The real jobs crisis is still to come
Will there be a "Google Car" on display at the next Geneva Motor Show? The data giant from Mountain View recently received approval in the U.S. for their "self-driving car" and residents of Nevada and California already have the opportunity to get behind the wheel. The first customer was blind.
These cars currently cost around US$100,000. In a few years, however, if the cost of this technology drops significantly, hand driven cars will inevitably be replaced by fully automated models. Human drivers will be penalised by higher insurance premiums, due to the increased risk compared to automated driving. Passionate car enthusiasts notwithstanding, this will probably deter young people from acquiring a driver's license at all.
If private vehicles can do without a driver, this could also apply to trucks, buses and taxis. Why should we continue to employ drivers, if you can transport passengers or goods cheaper and more safely with an automatic steering system? Such a development would cause tens of thousands of job losses in Switzerland alone.
Exponentially evolving technology is destroying more and more jobs. When was the last time you were in a travel agency or a record store? Machines have long replaced ticket counters in train stations and are now themselves being replaced by mobile apps. The technicians who maintain these ticket machines may soon also lose their jobs.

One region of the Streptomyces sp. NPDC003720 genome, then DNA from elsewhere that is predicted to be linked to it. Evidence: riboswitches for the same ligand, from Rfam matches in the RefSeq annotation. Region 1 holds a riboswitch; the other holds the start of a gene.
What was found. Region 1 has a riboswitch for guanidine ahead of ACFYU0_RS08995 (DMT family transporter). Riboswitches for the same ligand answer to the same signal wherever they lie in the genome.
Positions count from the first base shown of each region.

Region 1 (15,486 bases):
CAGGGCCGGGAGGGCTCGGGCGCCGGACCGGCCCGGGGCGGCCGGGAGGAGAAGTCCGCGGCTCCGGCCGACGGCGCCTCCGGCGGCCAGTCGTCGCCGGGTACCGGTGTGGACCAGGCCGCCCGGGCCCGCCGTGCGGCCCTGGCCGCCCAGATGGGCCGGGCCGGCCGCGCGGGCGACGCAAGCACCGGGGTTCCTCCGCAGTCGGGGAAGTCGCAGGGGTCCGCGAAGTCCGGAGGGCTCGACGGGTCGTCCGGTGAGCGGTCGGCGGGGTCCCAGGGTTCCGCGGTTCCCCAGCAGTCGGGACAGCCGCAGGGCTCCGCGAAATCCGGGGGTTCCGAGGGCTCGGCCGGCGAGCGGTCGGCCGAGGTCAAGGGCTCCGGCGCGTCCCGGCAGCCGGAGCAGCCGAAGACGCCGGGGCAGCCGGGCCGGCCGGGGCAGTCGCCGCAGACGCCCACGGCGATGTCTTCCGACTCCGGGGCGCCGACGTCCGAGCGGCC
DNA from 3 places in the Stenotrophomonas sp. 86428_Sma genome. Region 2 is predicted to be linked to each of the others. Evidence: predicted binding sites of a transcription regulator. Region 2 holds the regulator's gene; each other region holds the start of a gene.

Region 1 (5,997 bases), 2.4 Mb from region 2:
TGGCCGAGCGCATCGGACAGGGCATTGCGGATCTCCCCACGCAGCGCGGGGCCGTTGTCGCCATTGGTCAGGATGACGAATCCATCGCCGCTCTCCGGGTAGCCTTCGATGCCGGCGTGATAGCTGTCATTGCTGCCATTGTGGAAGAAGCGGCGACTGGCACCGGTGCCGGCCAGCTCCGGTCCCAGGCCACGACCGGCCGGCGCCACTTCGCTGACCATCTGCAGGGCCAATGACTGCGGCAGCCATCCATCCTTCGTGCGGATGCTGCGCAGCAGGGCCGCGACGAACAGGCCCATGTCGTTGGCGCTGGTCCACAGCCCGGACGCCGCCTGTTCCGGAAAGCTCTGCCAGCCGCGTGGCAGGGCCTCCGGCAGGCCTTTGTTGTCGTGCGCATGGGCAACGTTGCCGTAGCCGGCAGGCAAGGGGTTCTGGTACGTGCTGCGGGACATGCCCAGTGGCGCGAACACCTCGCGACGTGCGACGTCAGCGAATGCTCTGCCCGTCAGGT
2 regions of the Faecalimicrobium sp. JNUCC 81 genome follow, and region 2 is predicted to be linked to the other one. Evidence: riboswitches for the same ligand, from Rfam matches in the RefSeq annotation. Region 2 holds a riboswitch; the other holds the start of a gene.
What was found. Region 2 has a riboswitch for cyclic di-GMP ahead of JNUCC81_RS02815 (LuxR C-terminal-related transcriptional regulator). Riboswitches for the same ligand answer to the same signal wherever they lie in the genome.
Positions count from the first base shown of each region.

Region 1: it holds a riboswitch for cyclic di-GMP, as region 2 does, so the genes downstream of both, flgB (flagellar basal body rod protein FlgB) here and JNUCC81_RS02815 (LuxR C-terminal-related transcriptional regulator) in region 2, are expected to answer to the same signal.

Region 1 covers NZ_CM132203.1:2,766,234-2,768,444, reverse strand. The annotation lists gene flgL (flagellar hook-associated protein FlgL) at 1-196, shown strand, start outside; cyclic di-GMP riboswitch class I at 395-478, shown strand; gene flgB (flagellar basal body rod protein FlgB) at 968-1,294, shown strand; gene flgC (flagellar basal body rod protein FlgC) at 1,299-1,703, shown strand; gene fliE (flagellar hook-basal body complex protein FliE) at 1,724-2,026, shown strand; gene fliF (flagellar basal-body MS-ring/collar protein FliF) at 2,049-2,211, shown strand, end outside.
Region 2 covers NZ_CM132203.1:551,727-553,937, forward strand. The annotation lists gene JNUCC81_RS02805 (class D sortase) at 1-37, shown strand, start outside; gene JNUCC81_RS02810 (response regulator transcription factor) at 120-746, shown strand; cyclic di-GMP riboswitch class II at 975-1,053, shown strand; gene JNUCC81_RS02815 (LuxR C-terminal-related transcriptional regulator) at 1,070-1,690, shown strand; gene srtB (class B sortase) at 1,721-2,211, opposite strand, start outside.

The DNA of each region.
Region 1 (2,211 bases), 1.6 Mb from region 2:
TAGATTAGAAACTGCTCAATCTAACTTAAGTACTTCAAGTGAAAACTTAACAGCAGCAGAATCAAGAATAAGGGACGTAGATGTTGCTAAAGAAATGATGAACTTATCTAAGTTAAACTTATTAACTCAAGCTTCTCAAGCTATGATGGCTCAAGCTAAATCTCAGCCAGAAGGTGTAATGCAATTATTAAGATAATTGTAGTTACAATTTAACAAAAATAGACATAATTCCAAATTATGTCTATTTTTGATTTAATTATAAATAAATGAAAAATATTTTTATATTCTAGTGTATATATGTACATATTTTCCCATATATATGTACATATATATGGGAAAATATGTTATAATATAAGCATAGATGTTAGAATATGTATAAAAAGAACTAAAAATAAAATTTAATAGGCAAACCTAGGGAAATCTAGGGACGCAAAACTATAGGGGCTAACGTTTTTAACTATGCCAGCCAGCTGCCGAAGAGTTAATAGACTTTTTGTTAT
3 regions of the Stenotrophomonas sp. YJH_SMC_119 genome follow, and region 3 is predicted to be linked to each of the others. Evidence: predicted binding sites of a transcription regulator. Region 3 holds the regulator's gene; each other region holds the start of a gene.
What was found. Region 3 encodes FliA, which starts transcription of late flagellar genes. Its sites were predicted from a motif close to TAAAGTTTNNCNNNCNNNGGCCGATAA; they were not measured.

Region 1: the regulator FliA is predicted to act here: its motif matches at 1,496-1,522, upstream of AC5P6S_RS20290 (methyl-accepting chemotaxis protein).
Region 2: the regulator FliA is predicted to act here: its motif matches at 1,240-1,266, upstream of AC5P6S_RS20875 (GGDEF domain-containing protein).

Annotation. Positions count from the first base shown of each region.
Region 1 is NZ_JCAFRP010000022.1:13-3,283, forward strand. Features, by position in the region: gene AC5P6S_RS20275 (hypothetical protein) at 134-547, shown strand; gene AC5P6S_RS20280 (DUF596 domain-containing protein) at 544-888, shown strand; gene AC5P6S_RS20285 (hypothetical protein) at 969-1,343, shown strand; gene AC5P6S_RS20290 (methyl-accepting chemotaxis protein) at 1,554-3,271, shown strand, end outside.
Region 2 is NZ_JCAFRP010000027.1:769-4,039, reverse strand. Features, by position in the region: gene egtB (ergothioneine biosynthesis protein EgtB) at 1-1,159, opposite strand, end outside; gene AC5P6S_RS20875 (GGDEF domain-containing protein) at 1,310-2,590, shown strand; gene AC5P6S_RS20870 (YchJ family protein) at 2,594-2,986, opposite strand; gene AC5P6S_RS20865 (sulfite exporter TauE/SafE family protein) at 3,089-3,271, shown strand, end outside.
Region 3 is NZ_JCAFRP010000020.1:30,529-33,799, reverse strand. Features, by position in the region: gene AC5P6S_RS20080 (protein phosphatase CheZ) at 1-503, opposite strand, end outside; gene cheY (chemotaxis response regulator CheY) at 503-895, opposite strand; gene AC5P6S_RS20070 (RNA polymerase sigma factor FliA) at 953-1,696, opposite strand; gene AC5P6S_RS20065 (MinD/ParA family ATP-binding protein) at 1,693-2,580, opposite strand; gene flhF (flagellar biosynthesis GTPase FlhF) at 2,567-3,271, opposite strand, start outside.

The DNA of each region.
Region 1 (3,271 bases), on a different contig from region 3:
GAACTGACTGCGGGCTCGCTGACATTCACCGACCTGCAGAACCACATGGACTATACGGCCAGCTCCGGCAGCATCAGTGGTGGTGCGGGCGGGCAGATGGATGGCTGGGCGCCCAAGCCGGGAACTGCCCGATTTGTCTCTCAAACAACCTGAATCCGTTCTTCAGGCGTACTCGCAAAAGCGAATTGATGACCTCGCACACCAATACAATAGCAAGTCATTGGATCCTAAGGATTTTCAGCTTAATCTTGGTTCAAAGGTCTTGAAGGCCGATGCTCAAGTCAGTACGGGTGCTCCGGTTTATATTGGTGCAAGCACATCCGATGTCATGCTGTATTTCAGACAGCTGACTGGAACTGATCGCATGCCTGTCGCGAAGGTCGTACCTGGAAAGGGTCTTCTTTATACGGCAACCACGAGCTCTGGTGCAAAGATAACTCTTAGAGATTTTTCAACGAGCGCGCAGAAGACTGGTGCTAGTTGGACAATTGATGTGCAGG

Soon our local municipalities will no longer need someone to read the electricity meter. Supermarkets can function without cashiers. Little by little, shopping centres are losing business to internet platforms. When is Fab going to replace Ikea? When will Zalando make us forget H&M? And contrary to what you might believe, this phenomenon does not just apply to simple jobs: robots are now capable of carrying out a not insignificant portion of the duties of doctors and lawyers.
In the seventies, socialists wanted to ban computers, for fear that information technology would destroy jobs. Over the past decades this concern has turned out to be unfounded. Instead, a process of creative destruction was in progress, whereby monotonous tasks were being replaced by more qualified work.
The TechCrunch blog poses an interesting question: have we reached the "peak jobs" moment – namely, when technical development destroys more jobs than it creates? If "peak jobs" has not yet been reached, this will certainly be the case sometime in the near future. What then?
Now that the global financial crisis is becoming more and more evident, especially in Europe, one wonders how countries such as Spain, whose youngest residents are already suffering from massive unemployment, will ever recover against the backdrop of this phenomenon.
What will these newly unemployed people do? If the burden on the social system is taken into account, it seems unlikely that the earning part of the population will be able to finance students, the unemployed and pensioners for very long. Spain also provides some indication of how this situation could develop: the first rural communities of unemployed people have formed, where it is possible to live reasonably well without help from the central government.
This can certainly be interpreted as a sign that a two-speed society is developing. The major differences will no longer be between rich and poor countries. Instead, within each country there will be prosperous areas (big cities) where privileged classes benefit from technological progress, high-quality education and enjoy a long life expectancy – alongside poor, predominantly rural areas where the population is self-sufficient in terms of basic goods and services.